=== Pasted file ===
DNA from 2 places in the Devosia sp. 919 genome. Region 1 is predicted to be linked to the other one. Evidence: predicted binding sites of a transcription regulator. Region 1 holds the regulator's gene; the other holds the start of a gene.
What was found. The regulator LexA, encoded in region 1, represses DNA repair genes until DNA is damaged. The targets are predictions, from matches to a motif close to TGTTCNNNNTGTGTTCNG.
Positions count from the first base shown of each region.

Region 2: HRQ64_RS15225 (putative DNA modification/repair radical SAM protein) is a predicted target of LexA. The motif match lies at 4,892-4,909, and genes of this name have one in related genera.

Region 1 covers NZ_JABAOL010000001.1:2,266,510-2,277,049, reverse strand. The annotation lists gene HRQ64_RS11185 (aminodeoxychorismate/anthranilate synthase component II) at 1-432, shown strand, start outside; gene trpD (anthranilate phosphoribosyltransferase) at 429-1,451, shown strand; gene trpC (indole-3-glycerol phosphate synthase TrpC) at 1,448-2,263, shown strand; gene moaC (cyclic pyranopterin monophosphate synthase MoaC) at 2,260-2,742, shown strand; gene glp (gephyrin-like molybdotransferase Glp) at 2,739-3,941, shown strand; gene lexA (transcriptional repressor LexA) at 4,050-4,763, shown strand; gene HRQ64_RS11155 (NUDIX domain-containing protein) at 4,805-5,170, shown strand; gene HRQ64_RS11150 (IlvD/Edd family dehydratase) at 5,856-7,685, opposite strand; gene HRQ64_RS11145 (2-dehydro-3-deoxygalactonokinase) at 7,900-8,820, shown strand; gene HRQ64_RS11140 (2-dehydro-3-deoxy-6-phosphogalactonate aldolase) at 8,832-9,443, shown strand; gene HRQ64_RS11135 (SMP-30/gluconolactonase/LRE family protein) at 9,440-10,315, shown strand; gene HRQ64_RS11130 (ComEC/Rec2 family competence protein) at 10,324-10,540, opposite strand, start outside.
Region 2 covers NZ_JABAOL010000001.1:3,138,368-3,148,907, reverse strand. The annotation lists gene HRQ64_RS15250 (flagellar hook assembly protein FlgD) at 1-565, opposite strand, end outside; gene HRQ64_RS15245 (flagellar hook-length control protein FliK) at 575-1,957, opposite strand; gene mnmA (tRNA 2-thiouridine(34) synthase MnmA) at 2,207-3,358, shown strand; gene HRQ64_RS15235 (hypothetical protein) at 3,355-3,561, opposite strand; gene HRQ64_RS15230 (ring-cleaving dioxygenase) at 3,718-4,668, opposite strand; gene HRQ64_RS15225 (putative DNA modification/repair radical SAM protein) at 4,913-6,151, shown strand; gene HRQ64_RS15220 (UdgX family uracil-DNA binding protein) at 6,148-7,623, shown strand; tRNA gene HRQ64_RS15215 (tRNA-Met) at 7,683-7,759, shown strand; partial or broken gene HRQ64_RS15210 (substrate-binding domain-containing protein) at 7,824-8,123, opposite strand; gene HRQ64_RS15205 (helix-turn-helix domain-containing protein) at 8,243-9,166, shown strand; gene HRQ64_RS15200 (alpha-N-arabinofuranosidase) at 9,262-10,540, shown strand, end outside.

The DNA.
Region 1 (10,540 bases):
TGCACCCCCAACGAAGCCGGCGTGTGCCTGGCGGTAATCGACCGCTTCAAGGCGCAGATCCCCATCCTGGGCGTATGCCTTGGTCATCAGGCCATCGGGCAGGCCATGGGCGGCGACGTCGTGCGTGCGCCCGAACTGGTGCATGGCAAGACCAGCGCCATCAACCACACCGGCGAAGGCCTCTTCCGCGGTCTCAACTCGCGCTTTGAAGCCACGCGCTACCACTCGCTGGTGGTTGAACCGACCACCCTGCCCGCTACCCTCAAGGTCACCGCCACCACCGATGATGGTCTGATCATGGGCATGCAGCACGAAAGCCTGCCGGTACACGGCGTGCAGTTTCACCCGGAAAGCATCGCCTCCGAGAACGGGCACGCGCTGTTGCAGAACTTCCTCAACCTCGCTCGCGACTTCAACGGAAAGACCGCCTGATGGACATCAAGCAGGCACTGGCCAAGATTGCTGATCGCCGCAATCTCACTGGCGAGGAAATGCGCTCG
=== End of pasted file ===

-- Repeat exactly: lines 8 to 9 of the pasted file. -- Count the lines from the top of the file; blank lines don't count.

Region 1 (10,540 bases):
TGCACCCCCAACGAAGCCGGCGTGTGCCTGGCGGTAATCGACCGCTTCAAGGCGCAGATCCCCATCCTGGGCGTATGCCTTGGTCATCAGGCCATCGGGCAGGCCATGGGCGGCGACGTCGTGCGTGCGCCCGAACTGGTGCATGGCAAGACCAGCGCCATCAACCACACCGGCGAAGGCCTCTTCCGCGGTCTCAACTCGCGCTTTGAAGCCACGCGCTACCACTCGCTGGTGGTTGAACCGACCACCCTGCCCGCTACCCTCAAGGTCACCGCCACCACCGATGATGGTCTGATCATGGGCATGCAGCACGAAAGCCTGCCGGTACACGGCGTGCAGTTTCACCCGGAAAGCATCGCCTCCGAGAACGGGCACGCGCTGTTGCAGAACTTCCTCAACCTCGCTCGCGACTTCAACGGAAAGACCGCCTGATGGACATCAAGCAGGCACTGGCCAAGATTGCTGATCGCCGCAATCTCACTGGCGAGGAAATGCGCTCG